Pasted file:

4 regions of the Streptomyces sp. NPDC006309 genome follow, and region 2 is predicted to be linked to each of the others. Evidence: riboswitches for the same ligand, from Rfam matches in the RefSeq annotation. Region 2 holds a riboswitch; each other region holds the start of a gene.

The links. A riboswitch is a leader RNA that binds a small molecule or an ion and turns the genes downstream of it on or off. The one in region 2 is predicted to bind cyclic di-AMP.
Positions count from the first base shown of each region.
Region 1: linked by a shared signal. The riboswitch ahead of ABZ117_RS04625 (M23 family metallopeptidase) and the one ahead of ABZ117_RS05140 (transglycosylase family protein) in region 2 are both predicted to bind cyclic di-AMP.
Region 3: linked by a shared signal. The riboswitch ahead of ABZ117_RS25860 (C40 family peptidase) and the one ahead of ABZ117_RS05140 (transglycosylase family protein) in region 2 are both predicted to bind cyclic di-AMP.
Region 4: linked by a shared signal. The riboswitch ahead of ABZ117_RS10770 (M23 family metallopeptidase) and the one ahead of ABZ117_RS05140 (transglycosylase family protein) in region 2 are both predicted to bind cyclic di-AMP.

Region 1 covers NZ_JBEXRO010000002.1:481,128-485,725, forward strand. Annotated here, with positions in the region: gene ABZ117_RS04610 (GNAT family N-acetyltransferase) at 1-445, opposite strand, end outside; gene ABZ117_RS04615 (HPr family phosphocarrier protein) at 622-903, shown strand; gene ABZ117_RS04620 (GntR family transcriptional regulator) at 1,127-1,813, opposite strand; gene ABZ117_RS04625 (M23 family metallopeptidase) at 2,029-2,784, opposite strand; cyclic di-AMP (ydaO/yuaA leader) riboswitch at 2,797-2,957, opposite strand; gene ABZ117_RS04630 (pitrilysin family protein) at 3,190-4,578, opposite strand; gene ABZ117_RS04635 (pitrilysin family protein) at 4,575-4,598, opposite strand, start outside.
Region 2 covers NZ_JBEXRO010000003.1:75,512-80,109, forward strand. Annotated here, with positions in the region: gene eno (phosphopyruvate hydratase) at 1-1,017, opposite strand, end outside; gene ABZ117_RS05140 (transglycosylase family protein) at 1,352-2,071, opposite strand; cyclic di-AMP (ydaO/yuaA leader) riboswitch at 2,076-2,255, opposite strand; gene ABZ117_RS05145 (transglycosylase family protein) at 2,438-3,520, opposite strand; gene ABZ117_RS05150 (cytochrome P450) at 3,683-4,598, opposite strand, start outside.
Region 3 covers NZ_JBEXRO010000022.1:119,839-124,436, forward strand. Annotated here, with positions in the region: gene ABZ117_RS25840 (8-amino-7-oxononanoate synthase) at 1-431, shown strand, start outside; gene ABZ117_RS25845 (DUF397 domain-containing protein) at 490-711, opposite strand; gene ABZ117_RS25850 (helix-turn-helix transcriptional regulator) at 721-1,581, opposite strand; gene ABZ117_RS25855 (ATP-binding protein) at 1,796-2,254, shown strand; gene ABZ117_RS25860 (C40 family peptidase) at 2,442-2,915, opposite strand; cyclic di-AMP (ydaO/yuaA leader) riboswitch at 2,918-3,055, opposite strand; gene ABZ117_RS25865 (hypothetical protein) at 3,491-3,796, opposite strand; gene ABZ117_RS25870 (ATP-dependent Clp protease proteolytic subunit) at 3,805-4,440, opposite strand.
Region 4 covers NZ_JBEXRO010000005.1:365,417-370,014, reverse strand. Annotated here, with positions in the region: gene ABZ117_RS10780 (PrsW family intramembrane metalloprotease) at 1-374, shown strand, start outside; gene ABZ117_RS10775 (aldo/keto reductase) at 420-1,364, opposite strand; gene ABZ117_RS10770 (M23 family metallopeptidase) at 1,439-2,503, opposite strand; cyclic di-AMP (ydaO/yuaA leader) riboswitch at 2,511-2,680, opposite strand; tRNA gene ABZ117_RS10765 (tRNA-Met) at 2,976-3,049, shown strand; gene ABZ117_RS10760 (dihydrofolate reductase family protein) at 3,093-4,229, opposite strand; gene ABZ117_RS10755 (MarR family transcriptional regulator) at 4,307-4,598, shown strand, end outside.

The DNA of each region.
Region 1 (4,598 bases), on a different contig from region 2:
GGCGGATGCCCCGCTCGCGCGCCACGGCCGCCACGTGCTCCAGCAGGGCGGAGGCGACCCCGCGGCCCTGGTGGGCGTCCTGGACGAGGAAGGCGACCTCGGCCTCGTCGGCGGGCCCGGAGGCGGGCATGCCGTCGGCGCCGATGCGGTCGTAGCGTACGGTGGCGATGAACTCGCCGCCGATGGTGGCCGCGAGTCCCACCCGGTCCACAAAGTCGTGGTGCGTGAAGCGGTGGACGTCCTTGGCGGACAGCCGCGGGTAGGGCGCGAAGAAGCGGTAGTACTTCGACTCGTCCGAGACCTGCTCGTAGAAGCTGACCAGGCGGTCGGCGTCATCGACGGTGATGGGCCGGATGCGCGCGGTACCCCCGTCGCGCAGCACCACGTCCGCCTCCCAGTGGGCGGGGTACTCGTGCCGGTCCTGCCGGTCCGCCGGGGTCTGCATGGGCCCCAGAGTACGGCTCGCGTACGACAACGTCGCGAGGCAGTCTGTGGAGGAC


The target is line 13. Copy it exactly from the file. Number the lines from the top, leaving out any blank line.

GGCGGATGCCCCGCTCGCGCGCCACGGCCGCCACGTGCTCCAGCAGGGCGGAGGCGACCCCGCGGCCCTGGTGGGCGTCCTGGACGAGGAAGGCGACCTCGGCCTCGTCGGCGGGCCCGGAGGCGGGCATGCCGTCGGCGCCGATGCGGTCGTAGCGTACGGTGGCGATGAACTCGCCGCCGATGGTGGCCGCGAGTCCCACCCGGTCCACAAAGTCGTGGTGCGTGAAGCGGTGGACGTCCTTGGCGGACAGCCGCGGGTAGGGCGCGAAGAAGCGGTAGTACTTCGACTCGTCCGAGACCTGCTCGTAGAAGCTGACCAGGCGGTCGGCGTCATCGACGGTGATGGGCCGGATGCGCGCGGTACCCCCGTCGCGCAGCACCACGTCCGCCTCCCAGTGGGCGGGGTACTCGTGCCGGTCCTGCCGGTCCGCCGGGGTCTGCATGGGCCCCAGAGTACGGCTCGCGTACGACAACGTCGCGAGGCAGTCTGTGGAGGAC